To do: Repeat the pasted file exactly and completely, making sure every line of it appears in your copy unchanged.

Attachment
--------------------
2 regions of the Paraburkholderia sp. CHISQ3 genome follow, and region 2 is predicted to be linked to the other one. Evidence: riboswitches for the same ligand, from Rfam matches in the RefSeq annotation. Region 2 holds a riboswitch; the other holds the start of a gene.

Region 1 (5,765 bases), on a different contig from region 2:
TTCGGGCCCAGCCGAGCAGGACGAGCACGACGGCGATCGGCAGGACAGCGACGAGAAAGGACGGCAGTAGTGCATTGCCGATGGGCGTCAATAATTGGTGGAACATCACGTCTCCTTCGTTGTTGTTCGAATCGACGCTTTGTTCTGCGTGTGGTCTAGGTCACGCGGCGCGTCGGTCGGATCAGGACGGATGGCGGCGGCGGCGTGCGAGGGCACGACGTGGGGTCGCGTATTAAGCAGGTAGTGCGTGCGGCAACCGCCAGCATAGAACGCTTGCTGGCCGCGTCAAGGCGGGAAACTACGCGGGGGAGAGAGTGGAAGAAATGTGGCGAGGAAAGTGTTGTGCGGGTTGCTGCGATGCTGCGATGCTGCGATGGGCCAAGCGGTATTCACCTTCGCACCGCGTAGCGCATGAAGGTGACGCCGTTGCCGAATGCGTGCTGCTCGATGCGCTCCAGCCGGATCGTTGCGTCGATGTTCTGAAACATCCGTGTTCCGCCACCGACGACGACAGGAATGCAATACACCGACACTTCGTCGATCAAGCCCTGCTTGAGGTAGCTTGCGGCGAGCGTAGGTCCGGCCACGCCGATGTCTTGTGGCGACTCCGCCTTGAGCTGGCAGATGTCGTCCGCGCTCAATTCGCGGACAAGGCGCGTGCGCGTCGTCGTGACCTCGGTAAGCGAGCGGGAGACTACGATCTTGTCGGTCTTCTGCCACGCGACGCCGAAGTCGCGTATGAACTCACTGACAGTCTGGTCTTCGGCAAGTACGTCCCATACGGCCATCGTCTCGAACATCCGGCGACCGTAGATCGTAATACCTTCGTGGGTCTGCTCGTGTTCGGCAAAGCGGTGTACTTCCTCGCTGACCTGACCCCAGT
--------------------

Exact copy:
2 regions of the Paraburkholderia sp. CHISQ3 genome follow, and region 2 is predicted to be linked to the other one. Evidence: riboswitches for the same ligand, from Rfam matches in the RefSeq annotation. Region 2 holds a riboswitch; the other holds the start of a gene.

Region 1 (5,765 bases), on a different contig from region 2:
TTCGGGCCCAGCCGAGCAGGACGAGCACGACGGCGATCGGCAGGACAGCGACGAGAAAGGACGGCAGTAGTGCATTGCCGATGGGCGTCAATAATTGGTGGAACATCACGTCTCCTTCGTTGTTGTTCGAATCGACGCTTTGTTCTGCGTGTGGTCTAGGTCACGCGGCGCGTCGGTCGGATCAGGACGGATGGCGGCGGCGGCGTGCGAGGGCACGACGTGGGGTCGCGTATTAAGCAGGTAGTGCGTGCGGCAACCGCCAGCATAGAACGCTTGCTGGCCGCGTCAAGGCGGGAAACTACGCGGGGGAGAGAGTGGAAGAAATGTGGCGAGGAAAGTGTTGTGCGGGTTGCTGCGATGCTGCGATGCTGCGATGGGCCAAGCGGTATTCACCTTCGCACCGCGTAGCGCATGAAGGTGACGCCGTTGCCGAATGCGTGCTGCTCGATGCGCTCCAGCCGGATCGTTGCGTCGATGTTCTGAAACATCCGTGTTCCGCCACCGACGACGACAGGAATGCAATACACCGACACTTCGTCGATCAAGCCCTGCTTGAGGTAGCTTGCGGCGAGCGTAGGTCCGGCCACGCCGATGTCTTGTGGCGACTCCGCCTTGAGCTGGCAGATGTCGTCCGCGCTCAATTCGCGGACAAGGCGCGTGCGCGTCGTCGTGACCTCGGTAAGCGAGCGGGAGACTACGATCTTGTCGGTCTTCTGCCACGCGACGCCGAAGTCGCGTATGAACTCACTGACAGTCTGGTCTTCGGCAAGTACGTCCCATACGGCCATCGTCTCGAACATCCGGCGACCGTAGATCGTAATACCTTCGTGGGTCTGCTCGTGTTCGGCAAAGCGGTGTACTTCCTCGCTGACCTGACCCCAGT